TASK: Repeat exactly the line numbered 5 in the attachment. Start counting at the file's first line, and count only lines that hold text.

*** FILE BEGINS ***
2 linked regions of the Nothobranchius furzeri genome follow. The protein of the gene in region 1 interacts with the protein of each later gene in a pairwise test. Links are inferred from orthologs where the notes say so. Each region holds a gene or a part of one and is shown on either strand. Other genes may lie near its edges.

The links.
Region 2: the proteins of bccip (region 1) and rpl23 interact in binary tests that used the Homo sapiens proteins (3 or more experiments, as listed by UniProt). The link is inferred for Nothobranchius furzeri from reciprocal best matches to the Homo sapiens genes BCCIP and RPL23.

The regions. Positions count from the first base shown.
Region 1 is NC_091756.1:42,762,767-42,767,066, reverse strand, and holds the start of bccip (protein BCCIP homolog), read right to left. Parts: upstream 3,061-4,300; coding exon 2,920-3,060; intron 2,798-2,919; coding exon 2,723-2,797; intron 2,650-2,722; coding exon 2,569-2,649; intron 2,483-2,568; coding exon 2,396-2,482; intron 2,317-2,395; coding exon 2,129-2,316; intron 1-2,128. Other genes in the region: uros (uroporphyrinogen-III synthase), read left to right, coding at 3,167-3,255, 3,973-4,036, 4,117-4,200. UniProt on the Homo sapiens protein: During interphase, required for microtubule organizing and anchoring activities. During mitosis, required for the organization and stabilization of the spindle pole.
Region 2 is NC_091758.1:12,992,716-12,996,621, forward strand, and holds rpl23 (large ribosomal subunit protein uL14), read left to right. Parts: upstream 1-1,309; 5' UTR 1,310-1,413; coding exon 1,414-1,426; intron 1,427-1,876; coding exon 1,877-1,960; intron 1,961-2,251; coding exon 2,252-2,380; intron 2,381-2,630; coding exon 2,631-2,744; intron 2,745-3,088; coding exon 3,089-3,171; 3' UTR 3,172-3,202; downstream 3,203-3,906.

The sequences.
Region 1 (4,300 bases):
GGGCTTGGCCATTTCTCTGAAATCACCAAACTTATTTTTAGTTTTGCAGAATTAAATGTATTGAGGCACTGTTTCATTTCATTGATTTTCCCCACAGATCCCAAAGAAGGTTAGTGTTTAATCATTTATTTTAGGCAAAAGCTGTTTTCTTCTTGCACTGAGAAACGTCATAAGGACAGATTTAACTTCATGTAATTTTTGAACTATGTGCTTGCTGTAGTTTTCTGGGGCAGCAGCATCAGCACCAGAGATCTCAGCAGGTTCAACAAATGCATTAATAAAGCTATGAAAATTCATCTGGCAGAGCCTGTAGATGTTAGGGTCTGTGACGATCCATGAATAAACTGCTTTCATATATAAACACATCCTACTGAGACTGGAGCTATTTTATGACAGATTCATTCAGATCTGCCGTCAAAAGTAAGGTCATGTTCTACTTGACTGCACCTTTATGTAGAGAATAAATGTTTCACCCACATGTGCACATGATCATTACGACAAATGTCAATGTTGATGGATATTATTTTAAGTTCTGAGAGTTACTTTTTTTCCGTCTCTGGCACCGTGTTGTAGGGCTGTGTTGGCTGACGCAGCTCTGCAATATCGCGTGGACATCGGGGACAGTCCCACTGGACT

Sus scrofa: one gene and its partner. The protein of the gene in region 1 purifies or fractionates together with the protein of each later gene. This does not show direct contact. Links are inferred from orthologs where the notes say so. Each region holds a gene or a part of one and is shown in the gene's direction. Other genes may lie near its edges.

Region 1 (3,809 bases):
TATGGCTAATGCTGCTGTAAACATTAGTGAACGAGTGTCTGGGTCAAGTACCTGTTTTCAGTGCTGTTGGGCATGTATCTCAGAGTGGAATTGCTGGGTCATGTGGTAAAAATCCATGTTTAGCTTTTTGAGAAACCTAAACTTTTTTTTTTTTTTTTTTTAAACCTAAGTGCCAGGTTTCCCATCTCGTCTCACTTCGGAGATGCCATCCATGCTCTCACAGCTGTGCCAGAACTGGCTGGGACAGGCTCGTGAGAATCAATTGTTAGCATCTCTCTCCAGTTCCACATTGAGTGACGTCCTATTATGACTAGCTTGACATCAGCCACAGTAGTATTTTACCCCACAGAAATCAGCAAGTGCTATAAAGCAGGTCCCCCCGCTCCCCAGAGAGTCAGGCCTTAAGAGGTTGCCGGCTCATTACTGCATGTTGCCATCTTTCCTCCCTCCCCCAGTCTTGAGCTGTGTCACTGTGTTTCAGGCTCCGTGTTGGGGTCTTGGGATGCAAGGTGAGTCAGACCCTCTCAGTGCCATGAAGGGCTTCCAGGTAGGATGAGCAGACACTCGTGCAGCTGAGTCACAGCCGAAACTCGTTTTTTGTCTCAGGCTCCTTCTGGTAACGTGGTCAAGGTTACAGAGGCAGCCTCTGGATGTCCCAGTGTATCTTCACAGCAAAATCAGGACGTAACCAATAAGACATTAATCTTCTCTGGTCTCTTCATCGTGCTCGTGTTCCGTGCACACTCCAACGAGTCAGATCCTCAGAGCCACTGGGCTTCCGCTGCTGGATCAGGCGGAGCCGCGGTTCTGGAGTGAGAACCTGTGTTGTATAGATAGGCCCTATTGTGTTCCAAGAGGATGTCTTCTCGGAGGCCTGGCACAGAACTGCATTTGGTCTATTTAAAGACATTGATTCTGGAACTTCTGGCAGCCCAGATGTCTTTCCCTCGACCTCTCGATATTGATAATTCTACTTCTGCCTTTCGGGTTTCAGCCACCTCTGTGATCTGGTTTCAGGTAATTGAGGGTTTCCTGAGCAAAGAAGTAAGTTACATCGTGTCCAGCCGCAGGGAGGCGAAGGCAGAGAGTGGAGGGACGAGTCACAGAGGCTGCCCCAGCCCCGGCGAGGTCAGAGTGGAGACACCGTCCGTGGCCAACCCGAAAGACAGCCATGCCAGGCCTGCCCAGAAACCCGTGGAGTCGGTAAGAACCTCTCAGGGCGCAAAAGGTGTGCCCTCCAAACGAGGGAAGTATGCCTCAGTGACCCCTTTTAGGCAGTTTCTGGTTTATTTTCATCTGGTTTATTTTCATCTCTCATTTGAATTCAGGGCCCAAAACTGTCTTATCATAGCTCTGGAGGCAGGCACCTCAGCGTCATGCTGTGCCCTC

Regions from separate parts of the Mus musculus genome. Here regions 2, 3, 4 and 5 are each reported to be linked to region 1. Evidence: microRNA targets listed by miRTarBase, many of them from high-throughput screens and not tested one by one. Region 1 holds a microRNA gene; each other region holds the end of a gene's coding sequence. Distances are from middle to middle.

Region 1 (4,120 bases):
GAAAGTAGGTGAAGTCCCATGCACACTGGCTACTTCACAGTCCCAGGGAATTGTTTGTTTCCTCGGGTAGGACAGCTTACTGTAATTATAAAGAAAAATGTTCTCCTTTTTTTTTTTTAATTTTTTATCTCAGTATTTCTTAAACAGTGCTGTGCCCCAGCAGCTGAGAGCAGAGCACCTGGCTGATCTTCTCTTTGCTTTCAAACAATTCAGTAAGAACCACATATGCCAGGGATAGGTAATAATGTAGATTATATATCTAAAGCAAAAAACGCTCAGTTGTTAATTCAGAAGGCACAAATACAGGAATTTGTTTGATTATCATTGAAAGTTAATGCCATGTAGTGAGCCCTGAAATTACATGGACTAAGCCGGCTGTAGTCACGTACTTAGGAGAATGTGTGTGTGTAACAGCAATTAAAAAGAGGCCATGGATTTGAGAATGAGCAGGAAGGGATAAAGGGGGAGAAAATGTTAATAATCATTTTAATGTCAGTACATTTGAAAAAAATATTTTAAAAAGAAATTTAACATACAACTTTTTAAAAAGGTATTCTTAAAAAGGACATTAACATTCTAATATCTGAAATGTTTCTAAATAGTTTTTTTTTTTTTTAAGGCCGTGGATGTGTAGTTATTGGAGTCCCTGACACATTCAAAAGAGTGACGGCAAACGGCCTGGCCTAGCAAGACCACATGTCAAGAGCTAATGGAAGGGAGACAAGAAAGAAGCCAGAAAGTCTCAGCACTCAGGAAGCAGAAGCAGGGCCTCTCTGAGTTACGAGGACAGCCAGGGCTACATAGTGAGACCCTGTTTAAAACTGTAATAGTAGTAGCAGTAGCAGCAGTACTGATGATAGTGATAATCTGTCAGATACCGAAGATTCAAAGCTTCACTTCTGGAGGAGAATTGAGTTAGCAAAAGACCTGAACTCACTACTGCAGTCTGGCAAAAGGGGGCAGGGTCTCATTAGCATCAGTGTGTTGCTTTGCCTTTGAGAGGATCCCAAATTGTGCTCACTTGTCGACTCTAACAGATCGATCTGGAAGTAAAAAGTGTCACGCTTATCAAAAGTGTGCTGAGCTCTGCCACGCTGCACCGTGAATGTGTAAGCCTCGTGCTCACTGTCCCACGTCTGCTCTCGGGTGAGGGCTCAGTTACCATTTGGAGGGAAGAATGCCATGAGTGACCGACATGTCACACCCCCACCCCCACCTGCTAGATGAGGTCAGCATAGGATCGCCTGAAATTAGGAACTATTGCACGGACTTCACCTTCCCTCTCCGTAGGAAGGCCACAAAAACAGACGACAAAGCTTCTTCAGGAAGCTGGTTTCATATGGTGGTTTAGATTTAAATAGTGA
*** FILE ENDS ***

Region 1 is NC_091756.1:42,762,767-42,767,066, reverse strand, and holds the start of bccip (protein BCCIP homolog), read right to left. Parts: upstream 3,061-4,300; coding exon 2,920-3,060; intron 2,798-2,919; coding exon 2,723-2,797; intron 2,650-2,722; coding exon 2,569-2,649; intron 2,483-2,568; coding exon 2,396-2,482; intron 2,317-2,395; coding exon 2,129-2,316; intron 1-2,128. Other genes in the region: uros (uroporphyrinogen-III synthase), read left to right, coding at 3,167-3,255, 3,973-4,036, 4,117-4,200. UniProt on the Homo sapiens protein: During interphase, required for microtubule organizing and anchoring activities. During mitosis, required for the organization and stabilization of the spindle pole.